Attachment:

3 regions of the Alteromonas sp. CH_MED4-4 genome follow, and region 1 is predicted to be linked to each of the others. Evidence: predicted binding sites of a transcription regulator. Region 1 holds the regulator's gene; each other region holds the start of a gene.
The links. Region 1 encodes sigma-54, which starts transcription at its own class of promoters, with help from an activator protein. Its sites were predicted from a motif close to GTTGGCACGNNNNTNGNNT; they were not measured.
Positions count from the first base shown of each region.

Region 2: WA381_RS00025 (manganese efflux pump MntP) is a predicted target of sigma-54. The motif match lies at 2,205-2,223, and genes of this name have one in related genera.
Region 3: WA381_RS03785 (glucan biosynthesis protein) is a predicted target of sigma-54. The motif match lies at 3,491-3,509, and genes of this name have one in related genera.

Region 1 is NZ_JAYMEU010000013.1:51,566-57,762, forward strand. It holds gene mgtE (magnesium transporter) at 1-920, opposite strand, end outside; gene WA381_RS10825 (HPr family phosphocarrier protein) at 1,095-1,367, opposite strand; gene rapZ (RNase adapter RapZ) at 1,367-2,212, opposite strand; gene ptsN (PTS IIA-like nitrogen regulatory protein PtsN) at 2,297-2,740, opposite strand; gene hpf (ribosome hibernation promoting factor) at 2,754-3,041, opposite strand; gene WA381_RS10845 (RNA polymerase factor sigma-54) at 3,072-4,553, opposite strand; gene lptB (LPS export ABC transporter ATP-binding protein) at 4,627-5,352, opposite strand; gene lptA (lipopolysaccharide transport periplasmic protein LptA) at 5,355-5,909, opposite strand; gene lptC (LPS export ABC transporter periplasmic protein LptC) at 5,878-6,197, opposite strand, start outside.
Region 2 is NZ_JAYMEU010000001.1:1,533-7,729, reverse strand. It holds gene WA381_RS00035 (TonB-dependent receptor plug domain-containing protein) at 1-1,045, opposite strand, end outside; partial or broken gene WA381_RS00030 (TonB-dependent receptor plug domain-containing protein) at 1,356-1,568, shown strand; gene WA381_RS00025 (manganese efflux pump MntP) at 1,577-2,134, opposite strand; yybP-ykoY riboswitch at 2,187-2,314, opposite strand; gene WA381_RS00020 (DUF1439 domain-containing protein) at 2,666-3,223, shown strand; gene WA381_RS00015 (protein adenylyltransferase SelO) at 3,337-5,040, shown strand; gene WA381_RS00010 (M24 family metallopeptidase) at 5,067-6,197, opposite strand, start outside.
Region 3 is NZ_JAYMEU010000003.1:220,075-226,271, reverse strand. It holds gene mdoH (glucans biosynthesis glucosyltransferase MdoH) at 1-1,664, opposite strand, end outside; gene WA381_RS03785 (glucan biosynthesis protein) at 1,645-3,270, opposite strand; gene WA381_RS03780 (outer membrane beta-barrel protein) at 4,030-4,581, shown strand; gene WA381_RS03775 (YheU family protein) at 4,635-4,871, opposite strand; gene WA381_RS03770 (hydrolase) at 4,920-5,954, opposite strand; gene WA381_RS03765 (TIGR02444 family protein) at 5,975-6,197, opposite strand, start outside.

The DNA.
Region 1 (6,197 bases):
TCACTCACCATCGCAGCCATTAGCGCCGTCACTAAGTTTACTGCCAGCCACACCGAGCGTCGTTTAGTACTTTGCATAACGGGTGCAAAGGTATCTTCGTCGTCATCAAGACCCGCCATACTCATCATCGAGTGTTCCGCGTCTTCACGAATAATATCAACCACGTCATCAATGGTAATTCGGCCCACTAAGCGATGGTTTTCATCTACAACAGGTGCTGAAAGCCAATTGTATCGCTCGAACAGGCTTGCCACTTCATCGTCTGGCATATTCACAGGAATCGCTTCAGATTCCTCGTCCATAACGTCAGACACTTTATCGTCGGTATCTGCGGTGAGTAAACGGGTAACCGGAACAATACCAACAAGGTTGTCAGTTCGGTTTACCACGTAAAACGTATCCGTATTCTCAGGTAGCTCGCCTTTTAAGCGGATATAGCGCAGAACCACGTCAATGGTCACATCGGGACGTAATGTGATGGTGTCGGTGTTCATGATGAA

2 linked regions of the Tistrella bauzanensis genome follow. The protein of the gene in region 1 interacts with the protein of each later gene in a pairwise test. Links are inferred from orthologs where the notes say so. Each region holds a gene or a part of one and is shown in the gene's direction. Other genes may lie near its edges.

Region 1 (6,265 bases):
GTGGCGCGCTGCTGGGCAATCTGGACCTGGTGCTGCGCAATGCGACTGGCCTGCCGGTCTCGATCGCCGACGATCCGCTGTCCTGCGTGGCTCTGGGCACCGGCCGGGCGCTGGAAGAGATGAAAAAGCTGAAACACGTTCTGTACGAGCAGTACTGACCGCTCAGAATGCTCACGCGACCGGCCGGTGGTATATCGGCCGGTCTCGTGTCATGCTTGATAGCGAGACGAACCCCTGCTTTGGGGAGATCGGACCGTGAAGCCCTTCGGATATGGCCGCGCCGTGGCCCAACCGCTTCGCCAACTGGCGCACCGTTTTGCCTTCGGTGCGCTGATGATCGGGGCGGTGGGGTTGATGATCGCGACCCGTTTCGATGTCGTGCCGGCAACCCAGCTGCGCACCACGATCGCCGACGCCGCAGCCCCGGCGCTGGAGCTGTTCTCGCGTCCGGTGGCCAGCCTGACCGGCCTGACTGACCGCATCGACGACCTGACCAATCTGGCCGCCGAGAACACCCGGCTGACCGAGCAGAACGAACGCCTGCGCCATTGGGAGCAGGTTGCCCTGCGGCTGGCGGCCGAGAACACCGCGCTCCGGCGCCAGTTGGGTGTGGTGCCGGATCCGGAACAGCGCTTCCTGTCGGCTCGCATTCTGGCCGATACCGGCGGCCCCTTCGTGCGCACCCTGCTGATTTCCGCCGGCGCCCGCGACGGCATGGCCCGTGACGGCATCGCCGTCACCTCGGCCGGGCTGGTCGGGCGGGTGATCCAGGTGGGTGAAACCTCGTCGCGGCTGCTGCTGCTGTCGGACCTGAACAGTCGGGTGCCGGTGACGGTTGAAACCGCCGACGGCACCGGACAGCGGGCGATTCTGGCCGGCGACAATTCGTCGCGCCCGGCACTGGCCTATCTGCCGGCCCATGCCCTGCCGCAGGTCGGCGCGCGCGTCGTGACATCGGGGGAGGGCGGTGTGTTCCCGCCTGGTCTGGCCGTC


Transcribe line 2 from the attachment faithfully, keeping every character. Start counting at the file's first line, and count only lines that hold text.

The links. Region 1 encodes sigma-54, which starts transcription at its own class of promoters, with help from an activator protein. Its sites were predicted from a motif close to GTTGGCACGNNNNTNGNNT; they were not measured.